Biotinidase Deficiency - Description

Other Names

Multiple carboxylase deficiency, late onset


277.6, deficiency of circulating enzymes


Biotin is a cofactor in important carboxylase enzymes required to process proteins, fats, and carbohydrates. Biotin is processed by the enzyme biotinidase, in the absence of which biotin cannot be extracted from ingested sources or recycled from endogenous sources (by protein degradation) and is not available for use as a cofactor. Biotinidase deficiency results from a mutation in the BTD gene. Biotinidase Deficiency (GeneReviews)

Biotin is attached to the amino acid lysine within our body and in the food that we eat. Biotinidase detaches biotin from them and generates free biotin that can be attached to many enzymes, called carboxylases, and possibly used in other chemical reactions. Biotin is an essential cofactor for Acetyl-CoA, Propionyl-CoA, 3-Methylcrotonyl-CoA, and pyruvate carboxylase. None of these enzymes will work properly without biotin. In addition, biotin is essential for brain and nerve function.

The developing brain is particularly sensitive to biotin deficiency. Patients usually appear perfectly normal at birth, but can develop irreversible hearing and vision loss if untreated. With treatment, clinical outcomes are excellent. Without treatment, outcomes depend on the inherent severity of disease in the affected patient. In the severe form (profound biotinidase deficiency with enzyme activity <10% of normal), neurologic injury, seizures, hearing loss, blindness, and death may result. Symptoms may develop as soon as the first week of life or as late as 10 years of age (mean age of 3 1/2 months). The natural history and outcomes for untreated children with this disorder are only partially known. [Wolf: 2010]

Some children may have only one sign or symptom, others many. Initial signs/symptoms may include:
  • seizures
  • hypotonia
  • hyperventilation, laryngeal stridor, and/or apnea
  • eczematoid rash
  • alopecia
  • conjunctivitis
  • candidiasis
  • ataxia

Older children may manifest:
  • limb weakness
  • paresis and spasticity consistent with a myelopathy [Wiznitzer: 2003]
  • developmental delay
  • neurosensory hearing loss
  • optic atrophy and scotomata
  • recurrent viral and fungal infections

Children with untreated partial biotinidase deficiency (10-30% of normal enzyme activity) may manifest any of the above symptoms, though generally they will be mild and occur only with concomitant stressors, such as prolonged infection.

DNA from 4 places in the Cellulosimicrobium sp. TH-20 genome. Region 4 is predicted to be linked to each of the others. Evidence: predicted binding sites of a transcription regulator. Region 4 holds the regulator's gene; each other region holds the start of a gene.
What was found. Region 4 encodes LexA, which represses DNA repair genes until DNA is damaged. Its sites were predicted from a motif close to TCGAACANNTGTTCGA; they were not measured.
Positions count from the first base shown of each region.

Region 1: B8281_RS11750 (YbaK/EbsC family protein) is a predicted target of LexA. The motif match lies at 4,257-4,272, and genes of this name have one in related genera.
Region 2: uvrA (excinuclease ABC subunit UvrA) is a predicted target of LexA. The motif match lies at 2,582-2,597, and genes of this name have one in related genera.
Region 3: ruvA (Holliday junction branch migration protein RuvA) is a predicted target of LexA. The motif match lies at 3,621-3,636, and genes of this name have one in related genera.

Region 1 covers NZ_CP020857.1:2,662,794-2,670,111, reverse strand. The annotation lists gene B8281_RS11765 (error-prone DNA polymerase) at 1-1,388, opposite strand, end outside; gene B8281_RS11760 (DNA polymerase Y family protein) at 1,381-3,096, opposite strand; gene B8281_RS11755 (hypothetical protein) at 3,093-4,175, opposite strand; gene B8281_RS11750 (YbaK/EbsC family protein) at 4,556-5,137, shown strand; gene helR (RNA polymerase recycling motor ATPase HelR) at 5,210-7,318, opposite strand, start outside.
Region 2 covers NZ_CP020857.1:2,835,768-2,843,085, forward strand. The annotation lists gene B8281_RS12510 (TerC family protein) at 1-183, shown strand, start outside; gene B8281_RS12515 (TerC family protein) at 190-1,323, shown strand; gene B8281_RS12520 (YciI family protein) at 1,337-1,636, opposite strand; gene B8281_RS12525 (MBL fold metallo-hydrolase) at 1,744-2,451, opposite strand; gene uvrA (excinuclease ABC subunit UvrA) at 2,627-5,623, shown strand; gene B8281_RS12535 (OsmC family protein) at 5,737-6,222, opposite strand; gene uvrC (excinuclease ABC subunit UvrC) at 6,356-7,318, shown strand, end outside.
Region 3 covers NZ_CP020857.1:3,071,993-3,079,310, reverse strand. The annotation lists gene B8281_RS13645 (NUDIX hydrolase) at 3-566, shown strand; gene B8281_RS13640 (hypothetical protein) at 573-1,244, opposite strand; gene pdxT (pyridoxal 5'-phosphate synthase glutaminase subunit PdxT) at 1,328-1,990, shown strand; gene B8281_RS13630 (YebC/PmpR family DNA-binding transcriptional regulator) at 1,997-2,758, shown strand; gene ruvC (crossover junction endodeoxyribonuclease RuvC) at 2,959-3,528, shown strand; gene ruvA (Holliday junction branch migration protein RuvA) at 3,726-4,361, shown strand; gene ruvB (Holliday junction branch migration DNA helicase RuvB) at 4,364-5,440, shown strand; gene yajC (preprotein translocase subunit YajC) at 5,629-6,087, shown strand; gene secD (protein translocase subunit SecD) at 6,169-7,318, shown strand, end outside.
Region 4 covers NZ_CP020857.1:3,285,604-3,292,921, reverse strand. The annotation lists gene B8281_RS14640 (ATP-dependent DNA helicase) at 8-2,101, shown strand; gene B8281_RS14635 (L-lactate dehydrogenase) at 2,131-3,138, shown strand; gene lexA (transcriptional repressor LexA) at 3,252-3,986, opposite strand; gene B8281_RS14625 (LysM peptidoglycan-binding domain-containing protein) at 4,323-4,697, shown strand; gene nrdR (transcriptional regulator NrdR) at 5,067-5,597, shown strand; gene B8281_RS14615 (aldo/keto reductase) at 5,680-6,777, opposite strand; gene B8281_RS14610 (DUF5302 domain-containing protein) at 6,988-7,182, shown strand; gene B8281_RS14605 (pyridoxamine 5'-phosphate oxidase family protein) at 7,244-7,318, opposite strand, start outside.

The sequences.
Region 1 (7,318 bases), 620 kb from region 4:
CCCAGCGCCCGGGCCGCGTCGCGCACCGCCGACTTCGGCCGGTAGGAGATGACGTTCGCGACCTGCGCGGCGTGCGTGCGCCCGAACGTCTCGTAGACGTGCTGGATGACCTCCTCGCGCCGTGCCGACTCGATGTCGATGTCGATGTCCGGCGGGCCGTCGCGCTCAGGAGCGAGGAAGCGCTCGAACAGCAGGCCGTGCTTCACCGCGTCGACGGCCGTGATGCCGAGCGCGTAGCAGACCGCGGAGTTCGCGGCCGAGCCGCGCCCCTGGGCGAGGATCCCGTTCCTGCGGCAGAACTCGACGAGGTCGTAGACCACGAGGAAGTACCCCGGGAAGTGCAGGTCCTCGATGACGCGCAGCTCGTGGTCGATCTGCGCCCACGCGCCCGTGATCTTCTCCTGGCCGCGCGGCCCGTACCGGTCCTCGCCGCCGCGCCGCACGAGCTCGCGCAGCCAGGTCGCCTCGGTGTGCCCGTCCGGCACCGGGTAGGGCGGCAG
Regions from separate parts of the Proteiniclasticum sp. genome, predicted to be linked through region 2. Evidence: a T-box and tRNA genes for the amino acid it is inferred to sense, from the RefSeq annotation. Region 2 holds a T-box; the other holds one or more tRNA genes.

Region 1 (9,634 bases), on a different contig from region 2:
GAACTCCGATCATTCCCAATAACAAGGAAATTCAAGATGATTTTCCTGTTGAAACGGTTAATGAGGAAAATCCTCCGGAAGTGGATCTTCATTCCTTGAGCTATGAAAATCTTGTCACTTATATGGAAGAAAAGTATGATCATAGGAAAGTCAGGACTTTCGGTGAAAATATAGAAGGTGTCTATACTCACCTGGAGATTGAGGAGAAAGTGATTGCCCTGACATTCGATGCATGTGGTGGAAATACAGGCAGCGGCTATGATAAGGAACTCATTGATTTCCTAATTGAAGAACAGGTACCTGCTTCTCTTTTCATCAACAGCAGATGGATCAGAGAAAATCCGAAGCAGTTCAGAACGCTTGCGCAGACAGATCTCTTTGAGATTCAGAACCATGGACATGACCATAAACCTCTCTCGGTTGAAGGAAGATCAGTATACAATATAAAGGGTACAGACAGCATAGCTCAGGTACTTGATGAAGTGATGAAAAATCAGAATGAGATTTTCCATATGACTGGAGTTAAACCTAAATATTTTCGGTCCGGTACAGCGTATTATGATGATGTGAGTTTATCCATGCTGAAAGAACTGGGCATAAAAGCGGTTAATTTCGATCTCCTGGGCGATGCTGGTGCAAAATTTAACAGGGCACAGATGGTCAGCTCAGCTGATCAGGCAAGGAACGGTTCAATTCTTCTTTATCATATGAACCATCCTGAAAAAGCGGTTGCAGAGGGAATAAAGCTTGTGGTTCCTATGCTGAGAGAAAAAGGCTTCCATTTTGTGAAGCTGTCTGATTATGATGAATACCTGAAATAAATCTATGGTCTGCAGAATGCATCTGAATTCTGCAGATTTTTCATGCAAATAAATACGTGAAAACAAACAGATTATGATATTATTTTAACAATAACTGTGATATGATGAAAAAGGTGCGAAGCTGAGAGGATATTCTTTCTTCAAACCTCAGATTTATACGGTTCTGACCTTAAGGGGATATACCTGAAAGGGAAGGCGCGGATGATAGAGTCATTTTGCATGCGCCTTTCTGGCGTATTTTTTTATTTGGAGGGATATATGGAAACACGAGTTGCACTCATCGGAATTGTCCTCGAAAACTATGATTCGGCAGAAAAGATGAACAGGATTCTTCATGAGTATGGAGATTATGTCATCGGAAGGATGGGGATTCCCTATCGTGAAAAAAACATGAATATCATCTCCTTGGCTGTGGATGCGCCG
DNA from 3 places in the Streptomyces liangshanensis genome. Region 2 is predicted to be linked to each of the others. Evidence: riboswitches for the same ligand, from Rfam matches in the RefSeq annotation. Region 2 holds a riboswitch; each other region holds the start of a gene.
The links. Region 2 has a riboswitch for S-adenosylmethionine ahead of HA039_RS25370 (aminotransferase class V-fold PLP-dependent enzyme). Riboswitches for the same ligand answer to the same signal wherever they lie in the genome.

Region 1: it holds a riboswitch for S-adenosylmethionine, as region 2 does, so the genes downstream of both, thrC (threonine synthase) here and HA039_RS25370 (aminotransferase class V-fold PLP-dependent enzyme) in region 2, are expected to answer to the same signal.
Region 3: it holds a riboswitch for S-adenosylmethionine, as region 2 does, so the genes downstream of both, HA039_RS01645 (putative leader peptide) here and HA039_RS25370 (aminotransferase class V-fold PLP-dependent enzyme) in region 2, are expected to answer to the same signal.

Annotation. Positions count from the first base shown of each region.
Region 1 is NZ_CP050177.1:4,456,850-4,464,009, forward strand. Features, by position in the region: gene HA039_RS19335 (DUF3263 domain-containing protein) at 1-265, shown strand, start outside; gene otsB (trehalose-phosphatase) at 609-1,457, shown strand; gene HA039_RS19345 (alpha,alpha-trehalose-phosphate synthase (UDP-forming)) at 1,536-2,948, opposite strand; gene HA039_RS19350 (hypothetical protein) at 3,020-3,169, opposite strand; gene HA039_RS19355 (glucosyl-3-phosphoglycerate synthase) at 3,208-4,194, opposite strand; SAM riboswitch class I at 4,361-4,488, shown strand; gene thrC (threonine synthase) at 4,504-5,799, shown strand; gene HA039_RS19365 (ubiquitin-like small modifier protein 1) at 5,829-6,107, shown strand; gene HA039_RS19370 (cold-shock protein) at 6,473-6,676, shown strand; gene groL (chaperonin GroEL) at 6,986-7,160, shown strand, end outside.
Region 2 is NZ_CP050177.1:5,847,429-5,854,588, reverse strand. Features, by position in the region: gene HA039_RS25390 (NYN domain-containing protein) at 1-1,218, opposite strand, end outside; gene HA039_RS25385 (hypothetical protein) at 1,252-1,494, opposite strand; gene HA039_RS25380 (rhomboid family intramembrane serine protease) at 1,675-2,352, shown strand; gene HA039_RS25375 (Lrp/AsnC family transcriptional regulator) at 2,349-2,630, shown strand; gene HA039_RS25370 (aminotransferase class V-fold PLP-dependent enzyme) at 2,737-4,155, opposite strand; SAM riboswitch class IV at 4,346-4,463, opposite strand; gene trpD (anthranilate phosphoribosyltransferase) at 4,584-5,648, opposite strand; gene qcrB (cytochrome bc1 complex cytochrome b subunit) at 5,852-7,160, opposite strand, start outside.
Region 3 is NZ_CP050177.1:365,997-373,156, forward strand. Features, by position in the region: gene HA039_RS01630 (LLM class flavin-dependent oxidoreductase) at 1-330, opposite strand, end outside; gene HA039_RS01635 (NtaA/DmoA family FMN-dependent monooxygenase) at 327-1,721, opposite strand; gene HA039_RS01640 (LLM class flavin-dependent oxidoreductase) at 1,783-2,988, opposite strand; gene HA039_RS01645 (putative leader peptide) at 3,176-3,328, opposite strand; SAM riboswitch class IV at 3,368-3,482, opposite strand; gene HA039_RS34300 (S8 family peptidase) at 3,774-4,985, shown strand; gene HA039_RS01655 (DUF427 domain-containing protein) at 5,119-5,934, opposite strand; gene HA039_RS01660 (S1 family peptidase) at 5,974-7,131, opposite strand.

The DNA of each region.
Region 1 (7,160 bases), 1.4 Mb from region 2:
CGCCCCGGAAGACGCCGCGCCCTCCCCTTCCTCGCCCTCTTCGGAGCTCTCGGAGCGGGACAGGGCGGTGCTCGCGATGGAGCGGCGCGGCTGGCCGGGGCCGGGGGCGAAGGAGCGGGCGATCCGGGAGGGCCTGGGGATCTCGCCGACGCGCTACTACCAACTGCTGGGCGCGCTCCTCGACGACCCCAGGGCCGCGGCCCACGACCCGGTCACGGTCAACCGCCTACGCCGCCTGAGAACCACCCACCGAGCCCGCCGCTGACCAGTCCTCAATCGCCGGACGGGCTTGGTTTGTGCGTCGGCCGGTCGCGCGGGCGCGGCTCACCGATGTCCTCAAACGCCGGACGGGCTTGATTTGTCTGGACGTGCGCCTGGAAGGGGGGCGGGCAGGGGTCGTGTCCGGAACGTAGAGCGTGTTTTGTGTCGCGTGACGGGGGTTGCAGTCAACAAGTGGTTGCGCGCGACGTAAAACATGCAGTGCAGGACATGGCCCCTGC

Inheritance is autosomal recessive and due to mutations in the BTD gene. The BTD gene is small and has only 4 exons, allowing for rapid sequencing. Many mutations are known to cause profound deficiency but a single mutation (p.D444H) is responsible for almost all cases of partial deficiency. [Wolf: 2010]


If biotin supplementation is instituted before the condition has fully developed, prognosis is excellent. Optic atrophy, deafness, and developmental delay, if present before the condition is discovered, do not respond to biotin supplementation, although seizures and skin problems will usually respond quickly. [Wolf: 2010]


1/60,000 overall; 1/130,000 for profound deficiency and 1/110,000 for partial deficiency; carrier (heterozygous for BTD mutation) frequency is about 1/120 [Wolf: 1991]

Biotinidase Deficiency Module Authors

Authors: Nicola Longo, MD, PhD - 7/2012
Lynne M Kerr, MD, PhD - 7/2012
Content Last Updated: 7/2012

The authors listed above are responsible for the overall Biotinidase Deficiency Module. Authors contributing to individual pages in the module are listed on those pages.

Page Bibliography

Wiznitzer M, Bangert BA.
Biotinidase deficiency: clinical and MRI findings consistent with myelopathy.
Pediatr Neurol. 2003;29(1):56-8. PubMed abstract

Wolf B.
Clinical issues and frequent questions about biotinidase deficiency.
Mol Genet Metab. 2010;100(1):6-13. PubMed abstract

Wolf B.
Worldwide survey of neonatal screening for biotinidase deficiency.
J Inherit Metab Dis. 1991;14(6):923-7. PubMed abstract